This month in tech: smarter cities

By hotmaillogin

The term digital transformation is, put generously, a nebulous phrase. It can mean a doctor in Hainan province, China, performing brain surgery on a patient over 1,800 miles away in Beijing. Or it can mean that the accounting department all now have Gmail accounts. Digital transformations mean different things to different people at different times, and the term is constantly evolving alongside new technologies and rates of adoption.

Similarly, when the process is applied to the beating heart of Industry 4.0 - the urban environment - the descriptor is equally hard to pin down. Defined by the European Commission as “a place where traditional networks and services are made more efficient with the use of digital and telecommunication technologies for the benefit of its inhabitants and business,” the smart city can range from dog parks with motion sensor lighting at night, to urban environments patrolled by facial recognition-enabled security drones. With over two thirds of the world’s population predicted to live in cities by 2050, the smart city is on track to be the mold in which the future living conditions of humanity are cast.

In the US this month, several companies have announced or started work on projects that may prove to be instrumental to smart cities of the future. We check out some of the projects with the potential to change the face of American cities, and take a look at the rising trend of corporate-driven city planning.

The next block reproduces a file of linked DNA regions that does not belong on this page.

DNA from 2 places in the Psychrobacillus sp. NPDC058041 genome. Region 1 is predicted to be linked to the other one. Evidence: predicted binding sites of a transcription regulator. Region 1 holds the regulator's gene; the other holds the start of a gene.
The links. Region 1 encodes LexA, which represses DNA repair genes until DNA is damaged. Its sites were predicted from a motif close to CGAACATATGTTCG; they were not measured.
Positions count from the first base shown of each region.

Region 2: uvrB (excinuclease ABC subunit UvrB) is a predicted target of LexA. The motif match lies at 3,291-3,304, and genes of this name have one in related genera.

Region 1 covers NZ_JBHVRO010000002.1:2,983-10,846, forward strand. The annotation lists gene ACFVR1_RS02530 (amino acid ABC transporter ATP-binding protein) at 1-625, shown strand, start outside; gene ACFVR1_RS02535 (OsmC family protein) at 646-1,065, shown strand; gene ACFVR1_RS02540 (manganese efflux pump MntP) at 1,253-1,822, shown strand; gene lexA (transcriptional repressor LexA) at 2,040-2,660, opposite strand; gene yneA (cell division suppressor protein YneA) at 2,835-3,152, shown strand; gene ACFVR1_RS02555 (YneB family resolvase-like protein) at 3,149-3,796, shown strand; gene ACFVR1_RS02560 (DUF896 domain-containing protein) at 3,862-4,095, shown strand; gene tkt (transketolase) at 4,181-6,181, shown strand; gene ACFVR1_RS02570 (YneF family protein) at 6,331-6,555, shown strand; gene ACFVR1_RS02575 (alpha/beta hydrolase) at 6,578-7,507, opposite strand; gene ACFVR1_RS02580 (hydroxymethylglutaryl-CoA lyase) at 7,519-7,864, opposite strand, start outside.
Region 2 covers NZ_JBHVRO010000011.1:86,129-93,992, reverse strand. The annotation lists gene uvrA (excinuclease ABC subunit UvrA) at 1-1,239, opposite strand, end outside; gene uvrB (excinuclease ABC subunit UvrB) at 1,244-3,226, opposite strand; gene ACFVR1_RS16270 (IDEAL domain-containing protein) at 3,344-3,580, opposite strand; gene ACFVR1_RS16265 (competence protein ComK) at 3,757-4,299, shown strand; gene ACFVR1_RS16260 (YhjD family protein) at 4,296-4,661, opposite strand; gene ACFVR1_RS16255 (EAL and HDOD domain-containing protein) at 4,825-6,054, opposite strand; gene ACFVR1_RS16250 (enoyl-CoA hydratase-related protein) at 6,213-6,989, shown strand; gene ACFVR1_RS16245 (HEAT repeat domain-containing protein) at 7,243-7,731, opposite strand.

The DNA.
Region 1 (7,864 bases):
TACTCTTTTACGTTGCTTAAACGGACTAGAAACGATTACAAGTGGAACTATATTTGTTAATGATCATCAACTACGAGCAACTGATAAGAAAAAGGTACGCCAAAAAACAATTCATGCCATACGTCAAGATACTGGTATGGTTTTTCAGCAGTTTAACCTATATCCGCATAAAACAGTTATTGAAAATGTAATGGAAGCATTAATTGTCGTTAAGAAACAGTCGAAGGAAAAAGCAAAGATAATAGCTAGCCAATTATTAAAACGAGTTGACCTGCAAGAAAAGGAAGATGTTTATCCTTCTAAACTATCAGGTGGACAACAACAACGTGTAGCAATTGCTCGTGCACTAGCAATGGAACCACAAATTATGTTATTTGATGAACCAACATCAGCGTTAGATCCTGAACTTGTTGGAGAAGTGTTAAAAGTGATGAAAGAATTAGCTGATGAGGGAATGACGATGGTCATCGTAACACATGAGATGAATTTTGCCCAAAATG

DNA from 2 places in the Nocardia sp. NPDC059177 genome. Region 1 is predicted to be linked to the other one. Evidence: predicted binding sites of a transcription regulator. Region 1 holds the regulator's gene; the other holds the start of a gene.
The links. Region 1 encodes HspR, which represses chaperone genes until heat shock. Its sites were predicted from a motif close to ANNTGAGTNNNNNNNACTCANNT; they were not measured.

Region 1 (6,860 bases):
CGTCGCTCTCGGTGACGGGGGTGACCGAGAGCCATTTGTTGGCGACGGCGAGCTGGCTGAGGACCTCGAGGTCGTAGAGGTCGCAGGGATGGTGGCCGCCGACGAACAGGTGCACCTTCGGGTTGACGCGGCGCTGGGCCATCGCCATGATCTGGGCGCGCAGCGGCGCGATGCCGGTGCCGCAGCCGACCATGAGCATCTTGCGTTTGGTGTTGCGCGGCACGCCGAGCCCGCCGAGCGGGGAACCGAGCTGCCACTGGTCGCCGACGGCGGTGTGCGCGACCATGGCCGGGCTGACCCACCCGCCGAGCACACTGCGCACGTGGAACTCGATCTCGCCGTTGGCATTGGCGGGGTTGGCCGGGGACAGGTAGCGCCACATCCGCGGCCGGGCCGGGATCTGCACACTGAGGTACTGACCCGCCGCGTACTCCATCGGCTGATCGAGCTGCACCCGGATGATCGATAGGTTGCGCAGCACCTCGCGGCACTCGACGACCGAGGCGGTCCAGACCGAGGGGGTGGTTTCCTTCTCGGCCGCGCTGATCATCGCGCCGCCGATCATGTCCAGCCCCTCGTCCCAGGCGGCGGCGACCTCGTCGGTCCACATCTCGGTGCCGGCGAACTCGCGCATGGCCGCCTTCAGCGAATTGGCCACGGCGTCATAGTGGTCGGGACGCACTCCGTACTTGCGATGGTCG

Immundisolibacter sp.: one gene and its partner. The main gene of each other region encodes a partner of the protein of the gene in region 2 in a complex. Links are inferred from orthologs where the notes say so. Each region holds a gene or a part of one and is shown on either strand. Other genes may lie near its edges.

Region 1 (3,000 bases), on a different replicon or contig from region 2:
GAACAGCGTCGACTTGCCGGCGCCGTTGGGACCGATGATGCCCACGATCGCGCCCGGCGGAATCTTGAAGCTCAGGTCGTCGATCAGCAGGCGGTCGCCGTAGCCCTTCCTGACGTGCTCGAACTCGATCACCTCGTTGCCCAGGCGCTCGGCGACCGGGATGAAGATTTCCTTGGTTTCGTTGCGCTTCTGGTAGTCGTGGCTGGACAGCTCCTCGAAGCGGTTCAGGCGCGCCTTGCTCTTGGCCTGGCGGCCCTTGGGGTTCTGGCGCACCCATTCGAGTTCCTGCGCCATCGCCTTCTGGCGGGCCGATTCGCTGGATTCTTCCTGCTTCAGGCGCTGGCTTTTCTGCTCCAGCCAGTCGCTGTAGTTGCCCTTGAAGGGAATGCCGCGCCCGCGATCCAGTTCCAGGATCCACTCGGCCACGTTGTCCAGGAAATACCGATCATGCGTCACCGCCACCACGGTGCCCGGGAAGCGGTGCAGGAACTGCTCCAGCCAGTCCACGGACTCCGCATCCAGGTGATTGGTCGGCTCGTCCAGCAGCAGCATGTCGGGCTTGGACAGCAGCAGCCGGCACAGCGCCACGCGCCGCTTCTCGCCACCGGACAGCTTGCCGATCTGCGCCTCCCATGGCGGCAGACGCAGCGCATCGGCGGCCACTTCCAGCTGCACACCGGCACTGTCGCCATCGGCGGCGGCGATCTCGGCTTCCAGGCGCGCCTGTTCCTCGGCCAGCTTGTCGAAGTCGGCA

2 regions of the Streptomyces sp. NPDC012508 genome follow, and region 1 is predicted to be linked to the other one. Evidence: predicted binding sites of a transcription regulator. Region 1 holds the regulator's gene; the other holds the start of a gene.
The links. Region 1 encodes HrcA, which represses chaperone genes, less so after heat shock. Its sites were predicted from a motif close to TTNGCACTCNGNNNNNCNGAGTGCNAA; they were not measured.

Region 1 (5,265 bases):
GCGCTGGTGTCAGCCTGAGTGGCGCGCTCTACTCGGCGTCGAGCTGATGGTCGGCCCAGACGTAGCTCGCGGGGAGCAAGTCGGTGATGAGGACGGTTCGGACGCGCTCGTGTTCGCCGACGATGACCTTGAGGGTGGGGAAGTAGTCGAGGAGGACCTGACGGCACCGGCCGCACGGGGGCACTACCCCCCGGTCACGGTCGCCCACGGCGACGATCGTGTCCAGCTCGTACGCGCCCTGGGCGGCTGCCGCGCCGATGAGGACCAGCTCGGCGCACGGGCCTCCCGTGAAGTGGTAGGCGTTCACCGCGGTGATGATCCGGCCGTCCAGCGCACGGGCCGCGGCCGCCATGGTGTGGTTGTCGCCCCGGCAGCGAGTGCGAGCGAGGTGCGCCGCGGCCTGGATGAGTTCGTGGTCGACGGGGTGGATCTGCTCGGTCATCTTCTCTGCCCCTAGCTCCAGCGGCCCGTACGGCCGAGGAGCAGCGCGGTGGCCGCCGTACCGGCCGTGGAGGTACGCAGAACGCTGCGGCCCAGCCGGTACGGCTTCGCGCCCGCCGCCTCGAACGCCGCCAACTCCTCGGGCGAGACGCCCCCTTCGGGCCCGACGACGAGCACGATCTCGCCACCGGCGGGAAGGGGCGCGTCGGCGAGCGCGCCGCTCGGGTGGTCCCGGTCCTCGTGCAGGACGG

An overnight smart city

With over 1bn people worldwide living without adequate shelter, one of the principal steps towards making cities smarter is providing their inhabitants with more readily available housing. Taking a bold step towards applying futuristic technology to age old problems is San Francisco design company Fuseproject.

Founded in 1999 by Swiss designer Yves Béhar, the company announced its latest project at the beginning of May. In collaboration with housing non-profit New Story and ICON, a construction technologies company, Fuseproject has reportedly created the world’s first 3D printed community.

At an undisclosed location in Latin America, 50 farmers will be provided with 3D printed homes, built in a mere 24 hours. In an interview with the New York Times, Béhar said: “You can shape the walls to have different functionality; you can create a shower stall that doesn’t have sharp corners,” Mr. Béhar said, adding that homeowners can specify a two-bedroom or three-bedroom plan and the exterior concrete can be tinted different colors “so it doesn’t become that cookie-cutter look.”

In a world where demands for modular, adaptable and rapid housing development is higher than ever, Fuseproject’s overnight town may be the tip of an iceberg being printed, one 0.4mm layer at a time.

A number of other startups are also seeking to use 3D printing to make every sort of infrastructure from stainless steel bridges to eco friendly mud huts. The quest for affordable, efficient housing is one that has also gained attention from Boring Company, SpaceX and Tesla CEO Elon Musk. In May 2018, Popular Mechanics reported on Musk’s plan to use hyper-compressed dirt - a byproduct of his Boring Company’s tunneling operations - to manufacture cheap bricks to be used as building materials. Back in 2018, Musk said: "We can actually sell the bricks for like, 10 cents a brick or something like that."


Modern life is boring